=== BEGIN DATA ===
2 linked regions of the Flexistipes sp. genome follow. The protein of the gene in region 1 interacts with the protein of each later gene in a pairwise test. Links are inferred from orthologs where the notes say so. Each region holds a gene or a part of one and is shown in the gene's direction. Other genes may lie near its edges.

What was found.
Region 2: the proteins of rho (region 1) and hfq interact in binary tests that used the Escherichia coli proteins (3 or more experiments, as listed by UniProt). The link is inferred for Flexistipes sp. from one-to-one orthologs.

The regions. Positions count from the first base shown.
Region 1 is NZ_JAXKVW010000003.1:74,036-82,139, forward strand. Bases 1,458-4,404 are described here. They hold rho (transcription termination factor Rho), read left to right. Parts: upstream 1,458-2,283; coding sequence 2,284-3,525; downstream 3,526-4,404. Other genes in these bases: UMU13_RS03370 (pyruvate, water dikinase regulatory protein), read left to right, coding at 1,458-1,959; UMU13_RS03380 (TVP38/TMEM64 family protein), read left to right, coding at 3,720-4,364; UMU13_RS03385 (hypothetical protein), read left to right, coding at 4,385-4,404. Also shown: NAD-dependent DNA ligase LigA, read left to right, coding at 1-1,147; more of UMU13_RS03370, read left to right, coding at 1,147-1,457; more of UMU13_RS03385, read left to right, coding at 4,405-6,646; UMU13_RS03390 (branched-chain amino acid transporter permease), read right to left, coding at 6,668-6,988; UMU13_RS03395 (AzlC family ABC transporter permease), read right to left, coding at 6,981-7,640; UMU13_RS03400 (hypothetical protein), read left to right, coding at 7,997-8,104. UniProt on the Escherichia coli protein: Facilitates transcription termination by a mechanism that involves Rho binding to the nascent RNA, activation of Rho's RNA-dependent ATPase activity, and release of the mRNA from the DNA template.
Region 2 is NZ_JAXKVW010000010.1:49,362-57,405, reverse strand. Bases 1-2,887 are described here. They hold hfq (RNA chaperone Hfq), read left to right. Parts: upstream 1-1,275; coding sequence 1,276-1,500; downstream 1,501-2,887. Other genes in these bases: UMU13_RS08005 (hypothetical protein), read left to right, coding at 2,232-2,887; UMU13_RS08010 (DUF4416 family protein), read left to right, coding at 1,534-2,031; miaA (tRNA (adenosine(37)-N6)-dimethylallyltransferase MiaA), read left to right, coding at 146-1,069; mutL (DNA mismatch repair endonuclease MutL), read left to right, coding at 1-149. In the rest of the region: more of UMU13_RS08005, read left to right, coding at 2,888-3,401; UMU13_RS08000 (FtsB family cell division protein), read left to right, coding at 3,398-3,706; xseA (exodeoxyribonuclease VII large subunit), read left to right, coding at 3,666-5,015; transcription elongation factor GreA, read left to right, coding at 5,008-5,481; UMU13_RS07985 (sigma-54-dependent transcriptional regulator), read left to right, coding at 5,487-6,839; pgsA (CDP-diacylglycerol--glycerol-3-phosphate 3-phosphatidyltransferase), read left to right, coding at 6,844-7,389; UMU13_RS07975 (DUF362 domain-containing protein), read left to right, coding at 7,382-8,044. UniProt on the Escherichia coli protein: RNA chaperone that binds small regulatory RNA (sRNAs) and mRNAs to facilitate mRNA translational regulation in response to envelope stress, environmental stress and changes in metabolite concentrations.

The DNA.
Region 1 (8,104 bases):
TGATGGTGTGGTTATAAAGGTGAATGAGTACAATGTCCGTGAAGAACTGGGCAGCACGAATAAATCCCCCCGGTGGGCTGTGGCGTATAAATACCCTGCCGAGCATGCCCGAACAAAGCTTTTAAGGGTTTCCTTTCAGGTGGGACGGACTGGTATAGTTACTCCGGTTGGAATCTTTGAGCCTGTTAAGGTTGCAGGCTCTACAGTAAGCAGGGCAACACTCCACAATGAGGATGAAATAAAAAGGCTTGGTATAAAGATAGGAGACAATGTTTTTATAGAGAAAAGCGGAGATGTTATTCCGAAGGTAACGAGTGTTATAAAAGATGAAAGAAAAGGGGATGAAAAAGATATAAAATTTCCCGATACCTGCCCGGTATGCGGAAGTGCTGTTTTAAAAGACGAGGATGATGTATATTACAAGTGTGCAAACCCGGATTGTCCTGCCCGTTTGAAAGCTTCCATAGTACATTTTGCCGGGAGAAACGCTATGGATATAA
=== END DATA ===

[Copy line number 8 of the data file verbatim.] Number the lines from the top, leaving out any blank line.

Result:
Region 1 (8,104 bases):